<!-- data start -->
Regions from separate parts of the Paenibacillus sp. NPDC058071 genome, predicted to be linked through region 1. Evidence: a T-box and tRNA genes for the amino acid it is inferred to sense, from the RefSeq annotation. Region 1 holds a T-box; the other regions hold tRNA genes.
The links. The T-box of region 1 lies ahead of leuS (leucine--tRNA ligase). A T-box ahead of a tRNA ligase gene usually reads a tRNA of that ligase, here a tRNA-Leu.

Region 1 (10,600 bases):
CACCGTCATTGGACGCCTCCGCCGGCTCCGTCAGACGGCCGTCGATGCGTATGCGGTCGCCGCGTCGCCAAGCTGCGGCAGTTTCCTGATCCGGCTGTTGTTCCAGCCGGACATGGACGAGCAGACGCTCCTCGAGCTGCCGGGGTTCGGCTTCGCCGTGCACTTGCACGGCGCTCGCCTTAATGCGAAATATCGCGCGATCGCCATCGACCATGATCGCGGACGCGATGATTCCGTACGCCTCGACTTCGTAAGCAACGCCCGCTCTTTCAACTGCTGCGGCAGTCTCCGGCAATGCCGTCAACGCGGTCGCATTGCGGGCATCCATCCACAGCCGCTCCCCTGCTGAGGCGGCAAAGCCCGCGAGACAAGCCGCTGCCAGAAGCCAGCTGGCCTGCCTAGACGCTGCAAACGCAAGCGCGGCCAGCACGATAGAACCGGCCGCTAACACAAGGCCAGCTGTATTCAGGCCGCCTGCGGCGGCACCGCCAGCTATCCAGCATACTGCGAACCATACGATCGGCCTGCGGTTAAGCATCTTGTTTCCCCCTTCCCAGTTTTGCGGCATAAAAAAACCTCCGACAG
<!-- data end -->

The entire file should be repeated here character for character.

Regions from separate parts of the Paenibacillus sp. NPDC058071 genome, predicted to be linked through region 1. Evidence: a T-box and tRNA genes for the amino acid it is inferred to sense, from the RefSeq annotation. Region 1 holds a T-box; the other regions hold tRNA genes.
The links. The T-box of region 1 lies ahead of leuS (leucine--tRNA ligase). A T-box ahead of a tRNA ligase gene usually reads a tRNA of that ligase, here a tRNA-Leu.

Region 1 (10,600 bases):
CACCGTCATTGGACGCCTCCGCCGGCTCCGTCAGACGGCCGTCGATGCGTATGCGGTCGCCGCGTCGCCAAGCTGCGGCAGTTTCCTGATCCGGCTGTTGTTCCAGCCGGACATGGACGAGCAGACGCTCCTCGAGCTGCCGGGGTTCGGCTTCGCCGTGCACTTGCACGGCGCTCGCCTTAATGCGAAATATCGCGCGATCGCCATCGACCATGATCGCGGACGCGATGATTCCGTACGCCTCGACTTCGTAAGCAACGCCCGCTCTTTCAACTGCTGCGGCAGTCTCCGGCAATGCCGTCAACGCGGTCGCATTGCGGGCATCCATCCACAGCCGCTCCCCTGCTGAGGCGGCAAAGCCCGCGAGACAAGCCGCTGCCAGAAGCCAGCTGGCCTGCCTAGACGCTGCAAACGCAAGCGCGGCCAGCACGATAGAACCGGCCGCTAACACAAGGCCAGCTGTATTCAGGCCGCCTGCGGCGGCACCGCCAGCTATCCAGCATACTGCGAACCATACGATCGGCCTGCGGTTAAGCATCTTGTTTCCCCCTTCCCAGTTTTGCGGCATAAAAAAACCTCCGACAG